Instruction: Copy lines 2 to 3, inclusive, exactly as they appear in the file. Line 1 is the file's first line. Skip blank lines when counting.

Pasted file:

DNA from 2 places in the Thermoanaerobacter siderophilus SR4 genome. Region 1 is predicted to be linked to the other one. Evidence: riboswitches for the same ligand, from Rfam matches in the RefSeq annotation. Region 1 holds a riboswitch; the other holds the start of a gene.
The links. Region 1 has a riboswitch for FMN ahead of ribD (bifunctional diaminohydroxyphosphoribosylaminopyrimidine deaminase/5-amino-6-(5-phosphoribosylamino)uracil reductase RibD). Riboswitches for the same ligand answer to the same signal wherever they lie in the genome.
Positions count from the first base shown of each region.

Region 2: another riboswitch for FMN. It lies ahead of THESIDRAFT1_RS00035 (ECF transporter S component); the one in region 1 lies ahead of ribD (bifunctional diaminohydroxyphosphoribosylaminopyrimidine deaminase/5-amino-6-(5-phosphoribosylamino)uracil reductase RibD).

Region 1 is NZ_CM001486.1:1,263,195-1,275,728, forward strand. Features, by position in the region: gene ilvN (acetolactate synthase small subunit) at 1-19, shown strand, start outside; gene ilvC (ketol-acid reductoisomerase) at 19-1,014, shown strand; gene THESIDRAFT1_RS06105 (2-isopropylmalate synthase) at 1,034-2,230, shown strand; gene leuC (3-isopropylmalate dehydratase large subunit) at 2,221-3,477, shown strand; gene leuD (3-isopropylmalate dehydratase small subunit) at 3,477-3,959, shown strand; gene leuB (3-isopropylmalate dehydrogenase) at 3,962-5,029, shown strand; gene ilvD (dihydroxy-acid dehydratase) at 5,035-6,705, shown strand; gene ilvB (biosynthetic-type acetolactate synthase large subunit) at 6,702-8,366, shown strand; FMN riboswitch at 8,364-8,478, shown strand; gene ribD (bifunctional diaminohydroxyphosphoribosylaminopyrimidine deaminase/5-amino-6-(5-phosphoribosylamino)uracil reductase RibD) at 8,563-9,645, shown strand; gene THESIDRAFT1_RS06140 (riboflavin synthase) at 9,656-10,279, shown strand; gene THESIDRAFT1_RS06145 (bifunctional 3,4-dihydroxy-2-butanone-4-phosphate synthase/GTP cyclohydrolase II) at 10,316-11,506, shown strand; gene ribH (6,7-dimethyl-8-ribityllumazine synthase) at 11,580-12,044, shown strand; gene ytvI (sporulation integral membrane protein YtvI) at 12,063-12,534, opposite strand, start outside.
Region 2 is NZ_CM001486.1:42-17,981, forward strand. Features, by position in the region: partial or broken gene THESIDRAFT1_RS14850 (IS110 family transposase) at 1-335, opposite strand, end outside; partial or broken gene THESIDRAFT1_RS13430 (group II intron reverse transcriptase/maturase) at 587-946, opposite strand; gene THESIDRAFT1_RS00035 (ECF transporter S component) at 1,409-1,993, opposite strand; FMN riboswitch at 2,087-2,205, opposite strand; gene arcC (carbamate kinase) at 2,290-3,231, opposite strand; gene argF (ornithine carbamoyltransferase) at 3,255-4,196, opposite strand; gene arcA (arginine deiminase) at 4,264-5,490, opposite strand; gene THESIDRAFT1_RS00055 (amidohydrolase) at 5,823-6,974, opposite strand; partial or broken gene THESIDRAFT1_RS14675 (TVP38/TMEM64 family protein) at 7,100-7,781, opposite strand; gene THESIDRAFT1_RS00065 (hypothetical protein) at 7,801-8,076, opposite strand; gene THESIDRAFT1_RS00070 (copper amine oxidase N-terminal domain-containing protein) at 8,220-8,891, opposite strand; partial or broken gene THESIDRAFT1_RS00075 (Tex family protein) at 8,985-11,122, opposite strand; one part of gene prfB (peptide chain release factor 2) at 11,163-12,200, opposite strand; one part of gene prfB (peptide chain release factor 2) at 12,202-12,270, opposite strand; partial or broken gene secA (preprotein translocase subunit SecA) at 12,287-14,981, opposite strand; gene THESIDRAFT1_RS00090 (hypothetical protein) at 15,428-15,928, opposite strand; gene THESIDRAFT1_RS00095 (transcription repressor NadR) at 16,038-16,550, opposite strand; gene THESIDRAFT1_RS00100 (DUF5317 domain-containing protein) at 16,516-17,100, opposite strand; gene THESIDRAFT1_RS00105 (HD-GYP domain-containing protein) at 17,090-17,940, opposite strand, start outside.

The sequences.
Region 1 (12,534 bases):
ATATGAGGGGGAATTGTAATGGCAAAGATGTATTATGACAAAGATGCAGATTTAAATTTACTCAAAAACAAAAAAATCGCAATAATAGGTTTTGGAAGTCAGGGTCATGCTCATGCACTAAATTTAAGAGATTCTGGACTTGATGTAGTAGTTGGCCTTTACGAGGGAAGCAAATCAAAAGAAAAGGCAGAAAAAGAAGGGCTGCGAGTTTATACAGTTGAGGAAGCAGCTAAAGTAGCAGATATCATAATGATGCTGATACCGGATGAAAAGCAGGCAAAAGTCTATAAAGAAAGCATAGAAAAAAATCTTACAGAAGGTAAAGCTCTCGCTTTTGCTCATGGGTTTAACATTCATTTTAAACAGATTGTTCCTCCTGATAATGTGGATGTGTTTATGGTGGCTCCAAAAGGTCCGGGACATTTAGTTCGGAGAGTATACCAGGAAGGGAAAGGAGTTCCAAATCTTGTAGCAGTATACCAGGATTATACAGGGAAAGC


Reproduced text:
The links. Region 1 has a riboswitch for FMN ahead of ribD (bifunctional diaminohydroxyphosphoribosylaminopyrimidine deaminase/5-amino-6-(5-phosphoribosylamino)uracil reductase RibD). Riboswitches for the same ligand answer to the same signal wherever they lie in the genome.
Positions count from the first base shown of each region.